Here are the most trending Business and Technology News online, click on the source link below to view the original source link…

Uber’s bad 2017 just got even worse.

A former Uber employee alleged in court on Tuesday that the company had operated a special team that was tasked with finding—or maybe stealing—trade secrets from other companies. 

The team, called “Marketplace Analytics,” helped Uber find people and resources that could help it gain a competitive advantage over other companies, according to Rick Jacobs, a former Uber employee who revealed the existence of the team during testimony in the ongoing lawsuit between Google’s parent company Alphabet and Uber over self-driving car technology. 

San Francisco District Judge William Alsup postponed the trial in order to examine new evidence: a letter which he said was withheld by Uber’s lawyers. That letter was written by the lawyer of Jacobs, and contains even more explosive allegations, according to reporters who were on the scene.

The allegations add to an already large amount of evidence about Uber’s shady and often illegal practices as it worked to establish a dominant position in the emerging ride-hailing market. Uber has similarly been accused of using secret software to trick regulators, different software to spy on Lyft drivers, and even have employees book fake rides to ruin the efficiency of competitive services.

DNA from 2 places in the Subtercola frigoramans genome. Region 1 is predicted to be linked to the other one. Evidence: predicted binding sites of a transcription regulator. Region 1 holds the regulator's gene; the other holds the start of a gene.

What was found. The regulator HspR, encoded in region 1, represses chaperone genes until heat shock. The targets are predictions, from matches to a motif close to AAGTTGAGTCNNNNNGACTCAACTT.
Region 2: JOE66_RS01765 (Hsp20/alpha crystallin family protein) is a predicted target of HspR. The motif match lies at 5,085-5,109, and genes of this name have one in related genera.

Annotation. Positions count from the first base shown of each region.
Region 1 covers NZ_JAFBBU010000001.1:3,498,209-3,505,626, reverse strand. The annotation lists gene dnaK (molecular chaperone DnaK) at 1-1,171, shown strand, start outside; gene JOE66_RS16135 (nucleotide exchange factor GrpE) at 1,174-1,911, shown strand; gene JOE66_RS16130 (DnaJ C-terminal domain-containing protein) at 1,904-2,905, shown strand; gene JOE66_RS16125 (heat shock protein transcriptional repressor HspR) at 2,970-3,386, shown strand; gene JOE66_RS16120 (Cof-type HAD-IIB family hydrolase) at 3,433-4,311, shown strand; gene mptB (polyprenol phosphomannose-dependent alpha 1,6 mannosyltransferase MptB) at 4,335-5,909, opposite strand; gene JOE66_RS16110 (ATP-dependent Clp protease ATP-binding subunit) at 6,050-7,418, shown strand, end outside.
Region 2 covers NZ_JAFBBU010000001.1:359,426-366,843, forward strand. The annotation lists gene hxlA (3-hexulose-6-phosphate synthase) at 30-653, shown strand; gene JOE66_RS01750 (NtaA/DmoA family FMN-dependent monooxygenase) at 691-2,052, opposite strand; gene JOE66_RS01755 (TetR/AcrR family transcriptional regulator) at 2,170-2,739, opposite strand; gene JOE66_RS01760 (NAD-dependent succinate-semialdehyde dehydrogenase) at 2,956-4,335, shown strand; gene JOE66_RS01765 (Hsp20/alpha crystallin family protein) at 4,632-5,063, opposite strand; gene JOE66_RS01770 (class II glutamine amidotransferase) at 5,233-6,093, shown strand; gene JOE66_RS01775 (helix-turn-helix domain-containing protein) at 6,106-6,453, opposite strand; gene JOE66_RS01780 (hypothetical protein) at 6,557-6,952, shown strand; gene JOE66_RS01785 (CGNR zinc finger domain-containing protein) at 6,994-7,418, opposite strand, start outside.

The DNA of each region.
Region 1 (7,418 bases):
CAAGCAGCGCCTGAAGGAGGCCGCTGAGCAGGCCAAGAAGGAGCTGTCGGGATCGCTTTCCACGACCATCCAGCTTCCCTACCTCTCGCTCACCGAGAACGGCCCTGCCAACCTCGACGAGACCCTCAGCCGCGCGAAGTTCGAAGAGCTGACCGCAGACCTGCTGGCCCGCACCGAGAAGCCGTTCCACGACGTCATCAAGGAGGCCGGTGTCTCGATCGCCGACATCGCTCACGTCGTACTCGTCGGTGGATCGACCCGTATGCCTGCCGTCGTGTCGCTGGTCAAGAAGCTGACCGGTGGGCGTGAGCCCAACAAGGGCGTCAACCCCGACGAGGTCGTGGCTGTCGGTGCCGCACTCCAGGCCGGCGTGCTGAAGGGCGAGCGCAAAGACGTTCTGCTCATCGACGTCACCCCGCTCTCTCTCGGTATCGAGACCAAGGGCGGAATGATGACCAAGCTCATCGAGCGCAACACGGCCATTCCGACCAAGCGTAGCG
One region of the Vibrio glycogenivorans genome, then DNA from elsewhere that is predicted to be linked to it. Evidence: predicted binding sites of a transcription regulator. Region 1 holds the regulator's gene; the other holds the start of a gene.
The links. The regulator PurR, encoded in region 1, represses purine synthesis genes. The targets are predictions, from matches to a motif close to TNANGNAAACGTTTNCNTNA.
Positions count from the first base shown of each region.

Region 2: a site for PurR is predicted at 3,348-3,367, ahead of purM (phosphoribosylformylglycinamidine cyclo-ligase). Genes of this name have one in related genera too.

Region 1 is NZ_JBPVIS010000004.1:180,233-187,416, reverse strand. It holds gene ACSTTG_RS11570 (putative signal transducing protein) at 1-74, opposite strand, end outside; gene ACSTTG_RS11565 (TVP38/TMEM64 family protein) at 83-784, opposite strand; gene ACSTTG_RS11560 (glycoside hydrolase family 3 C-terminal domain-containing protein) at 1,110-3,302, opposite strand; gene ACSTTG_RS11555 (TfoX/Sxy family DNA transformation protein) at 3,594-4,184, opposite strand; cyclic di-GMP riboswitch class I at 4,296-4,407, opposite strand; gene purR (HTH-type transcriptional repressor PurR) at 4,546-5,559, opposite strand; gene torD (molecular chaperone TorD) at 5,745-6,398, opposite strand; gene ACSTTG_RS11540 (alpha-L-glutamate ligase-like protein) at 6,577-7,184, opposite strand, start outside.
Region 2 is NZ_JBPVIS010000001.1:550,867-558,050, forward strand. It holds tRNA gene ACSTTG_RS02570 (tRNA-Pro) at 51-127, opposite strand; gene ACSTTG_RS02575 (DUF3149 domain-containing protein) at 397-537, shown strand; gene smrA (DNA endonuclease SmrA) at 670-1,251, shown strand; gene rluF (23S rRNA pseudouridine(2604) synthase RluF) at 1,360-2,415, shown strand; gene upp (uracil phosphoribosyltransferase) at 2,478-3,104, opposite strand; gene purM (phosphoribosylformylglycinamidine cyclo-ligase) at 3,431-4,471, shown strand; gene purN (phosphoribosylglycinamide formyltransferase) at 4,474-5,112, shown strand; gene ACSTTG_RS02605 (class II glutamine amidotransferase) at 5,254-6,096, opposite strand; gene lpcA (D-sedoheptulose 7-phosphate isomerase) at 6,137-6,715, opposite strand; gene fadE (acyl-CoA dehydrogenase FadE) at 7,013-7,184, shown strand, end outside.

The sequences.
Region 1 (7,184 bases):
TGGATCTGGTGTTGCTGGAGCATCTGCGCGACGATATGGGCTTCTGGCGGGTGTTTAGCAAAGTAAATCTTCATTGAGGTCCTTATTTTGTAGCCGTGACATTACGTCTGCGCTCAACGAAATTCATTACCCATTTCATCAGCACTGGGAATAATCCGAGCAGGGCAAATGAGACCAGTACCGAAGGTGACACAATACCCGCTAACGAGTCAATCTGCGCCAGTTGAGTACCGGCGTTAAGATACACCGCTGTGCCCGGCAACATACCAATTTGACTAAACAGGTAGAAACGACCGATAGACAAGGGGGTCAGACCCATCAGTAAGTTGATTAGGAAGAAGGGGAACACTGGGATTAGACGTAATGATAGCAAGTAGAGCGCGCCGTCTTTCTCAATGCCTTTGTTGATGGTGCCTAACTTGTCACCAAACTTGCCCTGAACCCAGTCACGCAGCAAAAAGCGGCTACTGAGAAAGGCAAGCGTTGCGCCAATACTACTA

All this is on top of Uber’s operator license being pulled from London, share devaluation by SoftBank, and a massive data hack and cover up that could lead to even more lawsuits.  

Uber’s “Marketplace Analytics” team was successful in getting information like important code used by other companies and driver information, Jacobs reportedly said.

In addition to the efforts to find and acquire other companies’ information, Uber also allegedly pushed employees to use secure forms of communication in case the company’s actions were ever revealed, including computer servers separate from the company’s main systems, according to Forbes reporter Biz Carson.

There was some confusion, however, as Jacobs disagreed with certain parts of his lawyer’s letter—in particular that Uber’s program ever broke the law. The letter has not yet been made public. Jacobs is not currently with the company, but it is still paying him. 

Ed Russo, a current Uber employee, reportedly took the stand and denied many of the allegations made in the letter and Jacobs’ testimony. 

The revelations also sound like a massive setback for Uber in its case with Waymo.

We reached out to Uber for comment, and haven’t heard back. We’ll update this story with their response, and any other updates from the hearing. 

This story is developing…

Https%3a%2f%2fvdist.aws.mashable.com%2fcms%2f2017%2f11%2fad301314 fbaa 0e8d%2fthumb%2f00001



Source link

LEAVE A REPLY

Please enter your comment!
Please enter your name here